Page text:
Look out for signs of burnout in your colleagues, and raise any concerns early. Encourage staff to seek help early and provide mental health training so that staff can support each other. Pay attention to employees who seem stressed, and have an open conversation with them to understand if they’re at risk of burnout.

Tip #3 – Build trust

As a manager, you have a responsibility to look after your staff. To be able to look after staff, you first need to build trust. A culture of trust allows team members to be open and show vulnerability. Create a safe psychological environment for your staff to raise any concerns that they may have. Ensure your team knows that it’s ok to discuss mental health and that they will be listened to and supported.

Use regular one-on-ones to check in with each team member about how they’re going and determine if they need additional support. Ask open-ended questions like “How is your week going?” or “How are you finding work at the moment”?

Build trust by acting on employee concerns when you become aware of them. For example, if a team member is at risk of burnout, encourage them to take time off to recover.

Good managers also regularly celebrate successes and reward people for their achievements. Rewards can be monetary but can also be as simple as showing appreciation for individual and team contributions. Reward and recognition help everyone feel valued.

wellbeing at work

Tip #4 – Set a good example

As managers, we set social and behavioural norms for the team. So lead by example and look after your wellbeing. Maintain healthy boundaries between work and home. Leave work on time. Don’t send emails on weekends. Or at least make it clear that you don’t expect staff to reply to emails until work hours.

Take regular breaks and time off work, and encourage your team to do the same. Talk about mental health to normalise it and make it acceptable for others to do the same. Share your strategies for managing stress.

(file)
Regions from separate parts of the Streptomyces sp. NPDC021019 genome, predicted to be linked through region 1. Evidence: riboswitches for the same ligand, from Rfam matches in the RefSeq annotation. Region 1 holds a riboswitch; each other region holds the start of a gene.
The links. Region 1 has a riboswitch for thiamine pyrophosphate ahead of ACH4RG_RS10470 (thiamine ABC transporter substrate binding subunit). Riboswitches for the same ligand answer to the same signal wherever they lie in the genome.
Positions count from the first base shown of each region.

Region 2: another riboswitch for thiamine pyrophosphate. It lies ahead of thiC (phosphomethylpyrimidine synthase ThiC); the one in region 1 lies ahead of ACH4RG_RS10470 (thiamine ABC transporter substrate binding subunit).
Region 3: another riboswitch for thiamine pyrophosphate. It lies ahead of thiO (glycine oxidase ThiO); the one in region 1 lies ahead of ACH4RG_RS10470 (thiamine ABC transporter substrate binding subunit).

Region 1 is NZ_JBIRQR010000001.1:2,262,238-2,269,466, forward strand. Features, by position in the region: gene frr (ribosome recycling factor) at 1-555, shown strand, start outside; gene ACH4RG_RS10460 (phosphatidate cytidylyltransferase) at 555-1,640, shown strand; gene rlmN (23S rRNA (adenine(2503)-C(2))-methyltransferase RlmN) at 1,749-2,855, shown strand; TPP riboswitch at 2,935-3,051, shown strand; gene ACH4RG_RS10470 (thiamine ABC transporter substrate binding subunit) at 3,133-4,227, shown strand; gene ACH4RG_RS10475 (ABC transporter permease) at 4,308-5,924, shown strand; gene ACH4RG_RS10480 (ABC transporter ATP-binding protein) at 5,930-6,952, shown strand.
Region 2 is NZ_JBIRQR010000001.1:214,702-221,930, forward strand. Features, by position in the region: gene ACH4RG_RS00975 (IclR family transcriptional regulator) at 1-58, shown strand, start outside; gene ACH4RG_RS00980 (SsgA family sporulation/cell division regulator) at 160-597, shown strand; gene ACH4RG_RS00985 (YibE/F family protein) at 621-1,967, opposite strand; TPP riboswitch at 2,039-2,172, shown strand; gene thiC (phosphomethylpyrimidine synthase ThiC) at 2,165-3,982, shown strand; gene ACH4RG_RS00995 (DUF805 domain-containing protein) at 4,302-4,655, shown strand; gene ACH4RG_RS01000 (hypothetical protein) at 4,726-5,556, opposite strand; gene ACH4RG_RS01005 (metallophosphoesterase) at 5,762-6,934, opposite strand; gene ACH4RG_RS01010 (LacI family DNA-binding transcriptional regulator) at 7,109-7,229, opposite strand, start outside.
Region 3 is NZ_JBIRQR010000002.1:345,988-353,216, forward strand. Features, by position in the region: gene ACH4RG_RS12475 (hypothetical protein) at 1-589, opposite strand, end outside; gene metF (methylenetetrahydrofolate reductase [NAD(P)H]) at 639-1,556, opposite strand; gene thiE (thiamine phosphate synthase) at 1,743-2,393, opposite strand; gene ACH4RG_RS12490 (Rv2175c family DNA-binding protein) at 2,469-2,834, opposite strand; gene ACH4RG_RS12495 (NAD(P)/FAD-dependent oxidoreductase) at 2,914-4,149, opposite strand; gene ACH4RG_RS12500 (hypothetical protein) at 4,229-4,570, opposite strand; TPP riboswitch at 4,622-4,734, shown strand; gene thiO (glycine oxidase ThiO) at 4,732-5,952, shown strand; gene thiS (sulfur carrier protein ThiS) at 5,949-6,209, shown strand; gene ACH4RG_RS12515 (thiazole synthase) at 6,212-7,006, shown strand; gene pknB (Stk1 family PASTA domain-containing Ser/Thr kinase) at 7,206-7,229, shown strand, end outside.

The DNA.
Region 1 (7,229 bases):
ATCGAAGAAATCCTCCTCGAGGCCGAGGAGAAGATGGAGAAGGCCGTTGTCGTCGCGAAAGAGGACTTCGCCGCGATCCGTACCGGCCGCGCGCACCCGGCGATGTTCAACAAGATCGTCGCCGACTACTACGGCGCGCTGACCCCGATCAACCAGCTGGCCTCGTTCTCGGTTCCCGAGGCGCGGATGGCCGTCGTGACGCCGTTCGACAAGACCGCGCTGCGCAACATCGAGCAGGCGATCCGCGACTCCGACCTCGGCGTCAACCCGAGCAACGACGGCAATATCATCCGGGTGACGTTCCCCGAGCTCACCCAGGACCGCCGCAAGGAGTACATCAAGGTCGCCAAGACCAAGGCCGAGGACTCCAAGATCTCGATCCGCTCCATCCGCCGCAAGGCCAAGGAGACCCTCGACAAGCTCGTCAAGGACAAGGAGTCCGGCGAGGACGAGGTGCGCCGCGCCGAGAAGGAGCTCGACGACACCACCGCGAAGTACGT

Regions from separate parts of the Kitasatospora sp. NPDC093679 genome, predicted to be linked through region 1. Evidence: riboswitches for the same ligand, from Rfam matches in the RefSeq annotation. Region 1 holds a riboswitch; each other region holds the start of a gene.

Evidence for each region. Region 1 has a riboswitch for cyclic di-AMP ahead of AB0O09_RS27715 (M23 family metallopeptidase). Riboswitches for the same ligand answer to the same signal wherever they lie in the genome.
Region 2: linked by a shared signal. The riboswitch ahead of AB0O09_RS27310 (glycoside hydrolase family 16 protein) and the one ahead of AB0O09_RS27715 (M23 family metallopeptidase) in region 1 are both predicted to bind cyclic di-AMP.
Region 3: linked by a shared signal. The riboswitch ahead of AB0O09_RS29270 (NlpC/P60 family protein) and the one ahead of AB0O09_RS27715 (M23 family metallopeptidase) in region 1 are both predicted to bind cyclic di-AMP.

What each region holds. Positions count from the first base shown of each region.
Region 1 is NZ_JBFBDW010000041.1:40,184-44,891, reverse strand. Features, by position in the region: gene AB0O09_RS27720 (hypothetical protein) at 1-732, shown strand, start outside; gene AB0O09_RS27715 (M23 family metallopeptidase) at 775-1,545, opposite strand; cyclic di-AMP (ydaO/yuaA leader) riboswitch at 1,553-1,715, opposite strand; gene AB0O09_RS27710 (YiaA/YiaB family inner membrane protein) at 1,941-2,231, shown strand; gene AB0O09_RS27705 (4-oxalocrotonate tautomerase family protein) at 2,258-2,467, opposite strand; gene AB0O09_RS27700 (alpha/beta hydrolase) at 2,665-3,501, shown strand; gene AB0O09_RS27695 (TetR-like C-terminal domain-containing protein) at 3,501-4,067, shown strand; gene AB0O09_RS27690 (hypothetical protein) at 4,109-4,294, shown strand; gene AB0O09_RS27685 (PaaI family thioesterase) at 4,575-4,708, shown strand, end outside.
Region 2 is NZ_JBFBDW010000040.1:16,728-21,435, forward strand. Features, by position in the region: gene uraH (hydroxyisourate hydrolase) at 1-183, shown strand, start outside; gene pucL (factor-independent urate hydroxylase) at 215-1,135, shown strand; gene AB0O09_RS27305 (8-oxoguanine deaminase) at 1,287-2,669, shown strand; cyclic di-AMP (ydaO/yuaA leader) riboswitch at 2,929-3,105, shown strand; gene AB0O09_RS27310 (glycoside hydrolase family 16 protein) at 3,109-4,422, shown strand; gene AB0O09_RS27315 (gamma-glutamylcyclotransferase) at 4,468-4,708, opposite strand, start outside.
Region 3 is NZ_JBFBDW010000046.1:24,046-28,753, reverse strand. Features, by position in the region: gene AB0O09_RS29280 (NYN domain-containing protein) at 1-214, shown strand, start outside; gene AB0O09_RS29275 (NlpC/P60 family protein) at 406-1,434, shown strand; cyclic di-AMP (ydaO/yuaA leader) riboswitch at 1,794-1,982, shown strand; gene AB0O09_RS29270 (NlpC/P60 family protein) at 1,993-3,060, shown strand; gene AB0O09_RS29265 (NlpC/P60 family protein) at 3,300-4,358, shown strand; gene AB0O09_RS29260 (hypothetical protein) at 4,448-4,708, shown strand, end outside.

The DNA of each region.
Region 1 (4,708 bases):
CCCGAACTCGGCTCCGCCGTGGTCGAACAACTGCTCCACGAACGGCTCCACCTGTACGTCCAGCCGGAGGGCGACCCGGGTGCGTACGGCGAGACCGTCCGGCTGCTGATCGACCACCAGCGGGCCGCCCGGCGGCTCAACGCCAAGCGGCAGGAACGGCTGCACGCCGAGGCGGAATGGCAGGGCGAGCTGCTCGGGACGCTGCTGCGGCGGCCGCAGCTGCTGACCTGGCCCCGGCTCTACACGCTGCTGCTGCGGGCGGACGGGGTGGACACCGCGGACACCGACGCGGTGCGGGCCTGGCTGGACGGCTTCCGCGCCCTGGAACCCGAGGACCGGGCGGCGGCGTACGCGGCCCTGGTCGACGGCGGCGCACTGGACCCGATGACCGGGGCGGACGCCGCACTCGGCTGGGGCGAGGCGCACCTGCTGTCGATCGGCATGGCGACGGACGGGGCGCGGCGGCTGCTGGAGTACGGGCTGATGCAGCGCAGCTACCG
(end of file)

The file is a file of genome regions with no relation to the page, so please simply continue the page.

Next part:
Managers may also benefit from leadership training, such as how to discuss mental health matters confidently with staff and how to cultivate a caring leadership style.

Tip #5 – Manage workloads

Heavy workloads are a leading cause of burnout. Managers have a clear role in helping their teams to manage workloads and focus on high-value tasks. As a team, agree on your top priorities and core value-add. Remove any tasks from the to-do list that does not align with team priorities.

Another common pain point is meeting fatigue. Help your team cut down on unnecessary meetings by being clear on the intended outcomes of every meeting. The rise of online meetings has come with new challenges. Knowing how to manage productive meetings can have a profound impact on reducing meeting fatigue.

Tip #6 – Come back to the purpose

We know that a clear purpose helps to prevent burnout at work. Employees who feel connected to the purpose of the company are more engaged. As a manager, help your team understand its purpose and how it aligns with the company purpose and vision.

Once the goal is clear, let your employees decide on how to achieve it. Having autonomy is incredibly motivating. As managers, the more control you can give your employees, the more engaged and resilient they’re likely to be. Listen to employee ideas about how work should be performed and implement good ideas.

wellbeing at work

Tip #7 – Lead with empathy

Managers with show empathy and care for their team tend to have higher staff morale and lower burnout. Empathetic managers understand the needs of each employee and adjust accordingly.

For example, one team member may need more flexible working arrangements to balance family caring responsibilities. Take the time to get to know your team and look after their needs as much as possible. A one-size-fits-all approach to burnout prevention won’t help.

If additional support is needed, encourage employees to seek help early. If a team member needs support to recover from mental illness or stressful life events, provide a supportive environment free from discrimination.

Tip #8 – Commit to wellbeing

Building workplace wellbeing takes time and commitment from the whole team. Set aside time every month to discuss workplace wellbeing as a team. Ask your team members for feedback on how you can better support them.

Wise leaders understand the importance of workplace wellbeing and are willing to invest time and energy in their people.

Managers have a responsibility to provide a safe and healthy workplace. At PEPworldwide, we work with teams and individuals to increase their workplace wellbeing and productivity. For people leaders, we will show you practical ways to promote wellbeing for your team. Find out more about how we can help you build a more resilient and productive team.